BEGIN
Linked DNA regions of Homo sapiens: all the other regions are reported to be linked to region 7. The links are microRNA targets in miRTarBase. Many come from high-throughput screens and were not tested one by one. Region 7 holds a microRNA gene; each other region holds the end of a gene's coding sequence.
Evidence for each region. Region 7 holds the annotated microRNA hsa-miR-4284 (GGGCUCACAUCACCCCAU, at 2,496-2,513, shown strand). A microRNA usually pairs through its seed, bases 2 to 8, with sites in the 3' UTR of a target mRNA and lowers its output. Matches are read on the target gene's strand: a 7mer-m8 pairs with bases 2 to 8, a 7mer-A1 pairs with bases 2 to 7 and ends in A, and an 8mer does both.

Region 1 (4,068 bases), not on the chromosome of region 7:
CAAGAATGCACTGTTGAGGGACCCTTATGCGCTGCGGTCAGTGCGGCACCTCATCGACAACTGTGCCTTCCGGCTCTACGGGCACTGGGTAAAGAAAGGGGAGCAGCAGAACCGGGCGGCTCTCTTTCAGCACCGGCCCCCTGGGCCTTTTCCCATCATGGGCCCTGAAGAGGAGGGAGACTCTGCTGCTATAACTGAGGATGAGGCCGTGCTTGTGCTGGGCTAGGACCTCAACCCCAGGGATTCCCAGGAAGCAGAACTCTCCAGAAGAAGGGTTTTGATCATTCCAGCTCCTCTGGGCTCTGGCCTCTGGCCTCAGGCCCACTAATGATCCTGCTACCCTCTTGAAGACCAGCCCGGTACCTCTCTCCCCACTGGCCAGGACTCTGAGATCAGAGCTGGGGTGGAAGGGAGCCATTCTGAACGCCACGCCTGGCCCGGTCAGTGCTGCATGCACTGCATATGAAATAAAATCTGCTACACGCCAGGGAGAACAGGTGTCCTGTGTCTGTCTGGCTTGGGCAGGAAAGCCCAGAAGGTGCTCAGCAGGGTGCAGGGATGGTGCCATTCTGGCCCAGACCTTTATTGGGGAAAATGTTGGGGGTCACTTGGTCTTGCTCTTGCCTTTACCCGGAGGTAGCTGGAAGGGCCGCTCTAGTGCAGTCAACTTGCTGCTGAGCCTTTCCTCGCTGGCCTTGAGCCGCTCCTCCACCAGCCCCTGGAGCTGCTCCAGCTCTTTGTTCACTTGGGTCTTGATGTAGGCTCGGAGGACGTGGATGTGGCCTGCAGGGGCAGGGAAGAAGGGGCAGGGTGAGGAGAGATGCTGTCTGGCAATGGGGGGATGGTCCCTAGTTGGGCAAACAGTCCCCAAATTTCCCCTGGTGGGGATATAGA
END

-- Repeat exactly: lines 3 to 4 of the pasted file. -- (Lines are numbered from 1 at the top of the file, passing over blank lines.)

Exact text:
Region 1 (4,068 bases), not on the chromosome of region 7:
CAAGAATGCACTGTTGAGGGACCCTTATGCGCTGCGGTCAGTGCGGCACCTCATCGACAACTGTGCCTTCCGGCTCTACGGGCACTGGGTAAAGAAAGGGGAGCAGCAGAACCGGGCGGCTCTCTTTCAGCACCGGCCCCCTGGGCCTTTTCCCATCATGGGCCCTGAAGAGGAGGGAGACTCTGCTGCTATAACTGAGGATGAGGCCGTGCTTGTGCTGGGCTAGGACCTCAACCCCAGGGATTCCCAGGAAGCAGAACTCTCCAGAAGAAGGGTTTTGATCATTCCAGCTCCTCTGGGCTCTGGCCTCTGGCCTCAGGCCCACTAATGATCCTGCTACCCTCTTGAAGACCAGCCCGGTACCTCTCTCCCCACTGGCCAGGACTCTGAGATCAGAGCTGGGGTGGAAGGGAGCCATTCTGAACGCCACGCCTGGCCCGGTCAGTGCTGCATGCACTGCATATGAAATAAAATCTGCTACACGCCAGGGAGAACAGGTGTCCTGTGTCTGTCTGGCTTGGGCAGGAAAGCCCAGAAGGTGCTCAGCAGGGTGCAGGGATGGTGCCATTCTGGCCCAGACCTTTATTGGGGAAAATGTTGGGGGTCACTTGGTCTTGCTCTTGCCTTTACCCGGAGGTAGCTGGAAGGGCCGCTCTAGTGCAGTCAACTTGCTGCTGAGCCTTTCCTCGCTGGCCTTGAGCCGCTCCTCCACCAGCCCCTGGAGCTGCTCCAGCTCTTTGTTCACTTGGGTCTTGATGTAGGCTCGGAGGACGTGGATGTGGCCTGCAGGGGCAGGGAAGAAGGGGCAGGGTGAGGAGAGATGCTGTCTGGCAATGGGGGGATGGTCCCTAGTTGGGCAAACAGTCCCCAAATTTCCCCTGGTGGGGATATAGA